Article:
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Re: LINK Element Confusion

From: Frank Boumphrey <bckman@ix.netcom.com>
Date: Fri, 14 Aug 1998 23:51:13 -0400
Message-ID: <016901bdc800$9c1ddd40$04aedccf@ix.netcom.com>
To: <drbojxn@netdoor.com>
Cc: <www-html@w3.org>
Bo,

>Link source/destination confusion Ka-Ping Yee
>

I was unable to find the letter you refered to in the archives
the <LINK> element is potentially extreamly useful especially as a source of
Linking meta-data.

The problem is that it is not used, so it is ignored by application
developers. However there is no reason why an author designing an Intra net
could not use it.

>Not only is there confusion regarding definitions of REL and REV, as
>pointed out by Mr. Yee; but, also, confusion regarding values these
>attributes can take

Here is a list of values that REL and REV can take (This is of the top of my
head I may have missed out one or two). remember all the REL is doing is
indicating the kind of RELationship that the document containg the LINK tag
has to this one, so that REL=COPYRIGHT would indicating that the link is
pointing at a document containing copyright material.

if the same link contained REV=START, it would indicate that as far as the
COPYRIGHT document was concerned, this was the first in a series of
documents.

ALTERNATE
STYLESHEET
SCRIPT
CONTENTS OR TOC
INDEX
GLOSSARY
COPYRIGHT
START
NEXT
PREVIOUS
HELP
CHAPTER
SECTION
SUBSECTION
APPENDIX
BOOKMARK

Under B4, the paragraph, "Indicate the Beginning of a Collection",
>states use rel="start" but the example that follows has rel="begin".

BEGIN and START mean the same thing do they not? Both REL=START and
REL=BEGIN merely indicates that the document the link is pointing to can be
considered the start in a series of documents.

>I have seen various statements to the effect the user agents "don't
>do anything intelligent" with <LINK> information anyway. Could all
>this confusion have some bearing on this?

User Agents use the LINK to connect to style sheets. What can be more useful
than that.

The main use of LINKS as I see it is for "bots" that stumble across your
page can orientate themselves if this is one in a long series of documents.
I think that it was designed to give Meta-data about the page. See the
comment about the link element given below.

You are right though in implying that an element is only useful if used.

We have a chicken and egg situation. Bots will not be programmed to look for
link information if most pages don't use it, and most Authors will not put
in a descriptive LINK element if they can't see the use for one.

Other useage will be with the DOM, when you can access the content  of the
element. Intranet designers could make full use of this element to keep
track of a large site.

. Maybe it
>would be used more if the average HTML author could be given a simple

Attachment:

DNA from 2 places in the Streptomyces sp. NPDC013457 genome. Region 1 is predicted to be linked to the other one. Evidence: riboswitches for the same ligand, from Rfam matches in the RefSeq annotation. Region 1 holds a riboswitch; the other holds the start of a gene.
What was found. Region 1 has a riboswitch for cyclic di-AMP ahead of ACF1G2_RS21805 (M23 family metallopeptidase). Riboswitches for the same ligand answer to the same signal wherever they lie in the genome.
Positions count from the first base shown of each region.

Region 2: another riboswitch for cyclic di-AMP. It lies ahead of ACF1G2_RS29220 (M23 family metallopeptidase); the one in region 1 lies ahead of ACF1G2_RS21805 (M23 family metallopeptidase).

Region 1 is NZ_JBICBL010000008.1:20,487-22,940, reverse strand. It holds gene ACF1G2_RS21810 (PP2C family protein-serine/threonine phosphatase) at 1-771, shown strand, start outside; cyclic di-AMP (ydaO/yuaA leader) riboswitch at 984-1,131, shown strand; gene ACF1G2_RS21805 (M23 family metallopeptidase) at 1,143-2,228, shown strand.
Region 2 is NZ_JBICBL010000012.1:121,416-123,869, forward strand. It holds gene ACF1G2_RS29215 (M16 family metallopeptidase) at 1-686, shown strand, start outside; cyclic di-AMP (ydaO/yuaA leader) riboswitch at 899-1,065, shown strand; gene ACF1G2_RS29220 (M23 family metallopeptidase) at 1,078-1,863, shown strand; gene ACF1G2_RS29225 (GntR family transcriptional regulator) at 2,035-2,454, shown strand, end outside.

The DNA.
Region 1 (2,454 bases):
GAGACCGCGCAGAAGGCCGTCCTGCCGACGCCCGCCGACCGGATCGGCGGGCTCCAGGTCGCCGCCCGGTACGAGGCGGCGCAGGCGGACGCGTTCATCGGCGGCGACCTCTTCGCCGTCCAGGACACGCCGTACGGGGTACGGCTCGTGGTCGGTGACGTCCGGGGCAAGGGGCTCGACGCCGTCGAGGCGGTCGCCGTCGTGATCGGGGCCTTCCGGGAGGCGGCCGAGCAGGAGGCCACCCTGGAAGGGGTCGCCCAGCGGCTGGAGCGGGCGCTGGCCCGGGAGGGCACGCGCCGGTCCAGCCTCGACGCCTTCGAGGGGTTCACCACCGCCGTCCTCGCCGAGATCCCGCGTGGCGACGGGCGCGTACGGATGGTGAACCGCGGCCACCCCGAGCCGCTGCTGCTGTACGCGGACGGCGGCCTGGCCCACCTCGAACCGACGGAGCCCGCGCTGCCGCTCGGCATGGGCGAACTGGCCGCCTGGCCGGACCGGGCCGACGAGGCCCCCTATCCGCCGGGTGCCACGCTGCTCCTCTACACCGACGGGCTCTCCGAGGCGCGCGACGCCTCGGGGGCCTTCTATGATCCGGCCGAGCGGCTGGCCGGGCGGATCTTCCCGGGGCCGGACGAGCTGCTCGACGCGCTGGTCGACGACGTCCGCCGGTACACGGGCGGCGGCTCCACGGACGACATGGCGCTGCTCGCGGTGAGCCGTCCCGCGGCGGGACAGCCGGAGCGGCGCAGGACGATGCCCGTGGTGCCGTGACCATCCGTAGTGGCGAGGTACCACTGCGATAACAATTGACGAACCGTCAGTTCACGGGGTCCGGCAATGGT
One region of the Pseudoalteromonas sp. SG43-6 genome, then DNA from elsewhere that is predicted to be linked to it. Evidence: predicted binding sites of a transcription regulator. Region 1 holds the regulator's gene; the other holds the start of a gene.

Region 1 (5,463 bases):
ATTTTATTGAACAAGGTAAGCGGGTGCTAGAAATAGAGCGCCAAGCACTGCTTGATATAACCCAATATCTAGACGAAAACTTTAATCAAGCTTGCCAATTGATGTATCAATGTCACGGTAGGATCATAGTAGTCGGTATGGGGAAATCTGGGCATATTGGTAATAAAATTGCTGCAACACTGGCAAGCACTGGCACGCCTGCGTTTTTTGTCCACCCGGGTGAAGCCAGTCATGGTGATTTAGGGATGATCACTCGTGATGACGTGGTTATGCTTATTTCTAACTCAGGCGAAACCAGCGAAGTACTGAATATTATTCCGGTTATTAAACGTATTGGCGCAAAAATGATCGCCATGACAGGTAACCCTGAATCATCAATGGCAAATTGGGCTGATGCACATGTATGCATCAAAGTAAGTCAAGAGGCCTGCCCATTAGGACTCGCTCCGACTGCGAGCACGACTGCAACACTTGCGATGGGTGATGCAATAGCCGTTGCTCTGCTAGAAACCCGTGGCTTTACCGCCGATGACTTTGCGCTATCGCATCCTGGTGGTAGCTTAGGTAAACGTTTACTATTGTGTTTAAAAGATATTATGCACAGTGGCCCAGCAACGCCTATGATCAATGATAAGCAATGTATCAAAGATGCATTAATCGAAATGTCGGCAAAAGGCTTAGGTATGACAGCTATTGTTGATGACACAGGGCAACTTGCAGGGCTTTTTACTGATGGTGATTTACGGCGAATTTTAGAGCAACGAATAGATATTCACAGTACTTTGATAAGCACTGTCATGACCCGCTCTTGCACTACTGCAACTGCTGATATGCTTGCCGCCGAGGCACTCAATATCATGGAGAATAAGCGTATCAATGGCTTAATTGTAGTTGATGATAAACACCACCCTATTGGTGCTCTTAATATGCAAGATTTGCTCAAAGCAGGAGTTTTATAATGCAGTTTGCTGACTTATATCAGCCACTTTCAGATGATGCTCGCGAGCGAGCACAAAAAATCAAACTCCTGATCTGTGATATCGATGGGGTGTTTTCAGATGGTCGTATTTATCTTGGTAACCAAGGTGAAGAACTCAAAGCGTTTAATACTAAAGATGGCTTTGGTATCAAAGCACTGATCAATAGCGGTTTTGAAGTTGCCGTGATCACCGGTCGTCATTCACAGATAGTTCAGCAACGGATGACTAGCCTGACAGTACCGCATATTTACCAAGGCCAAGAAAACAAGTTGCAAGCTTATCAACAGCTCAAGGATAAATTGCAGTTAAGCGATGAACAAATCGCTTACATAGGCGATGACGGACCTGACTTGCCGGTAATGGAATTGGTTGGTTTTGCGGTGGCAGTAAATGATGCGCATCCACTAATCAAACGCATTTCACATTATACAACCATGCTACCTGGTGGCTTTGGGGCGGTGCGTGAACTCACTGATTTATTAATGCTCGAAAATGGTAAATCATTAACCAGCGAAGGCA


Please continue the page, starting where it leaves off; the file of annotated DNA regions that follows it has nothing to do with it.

>explanation of its use and a simple set of rules to follow.

OK On every page you make put the following

<LINK REL=START HREF=[homepage url]>

I don't do this but perhaps I should!

(the following is pasted  from the strict4.dtd)

<!--================== The LINK Element
==================================-->

<!--
  Relationship values can be used in principle:

   a) for document specific toolbars/menus when used
      with the LINK element in document head e.g.
        start, contents, previous, next, index, end, help
   b) to link to a separate style sheet (rel=stylesheet)
   c) to make a link to a script (rel=script)
   d) by stylesheets to control how collections of
      html nodes are rendered into printed documents
   e) to make a link to a printable version of this document
      e.g. a postscript or pdf version (rel=alternate media=print)
-->

<!ELEMENT LINK - O EMPTY               -- a media-independent link -->
<!ATTLIST LINK
  %attrs;                              -- %coreattrs, %i18n, %events --
  charset     %Charset;      #IMPLIED  -- char encoding of linked
resource --
  href        %URI;          #IMPLIED  -- URI for linked resource --
  hreflang    %LanguageCode; #IMPLIED  -- language code --
  type        %ContentType;  #IMPLIED  -- advisory content type --
  rel         %LinkTypes;    #IMPLIED  -- forward link types --
  rev         %LinkTypes;    #IMPLIED  -- reverse link types --
  media       %MediaDesc;    #IMPLIED  -- for rendering on these media --
  >

Frank

Frank Boumphrey

XML and style sheet info at Http://www.hypermedic.com/style/index.htm
Author: - Professional Style Sheets for HTML and XML http://www.wrox.com


-----Original Message-----
From: Bo Holloman <drbojxn@netdoor.com>
To: <www-html@w3.org>
Cc: <ping@foresight.org>
Date: Friday, August 14, 1998 10:04 PM
Subject: LINK Element Confusion
Received on Friday, 14 August 1998 23:50:07 GMT

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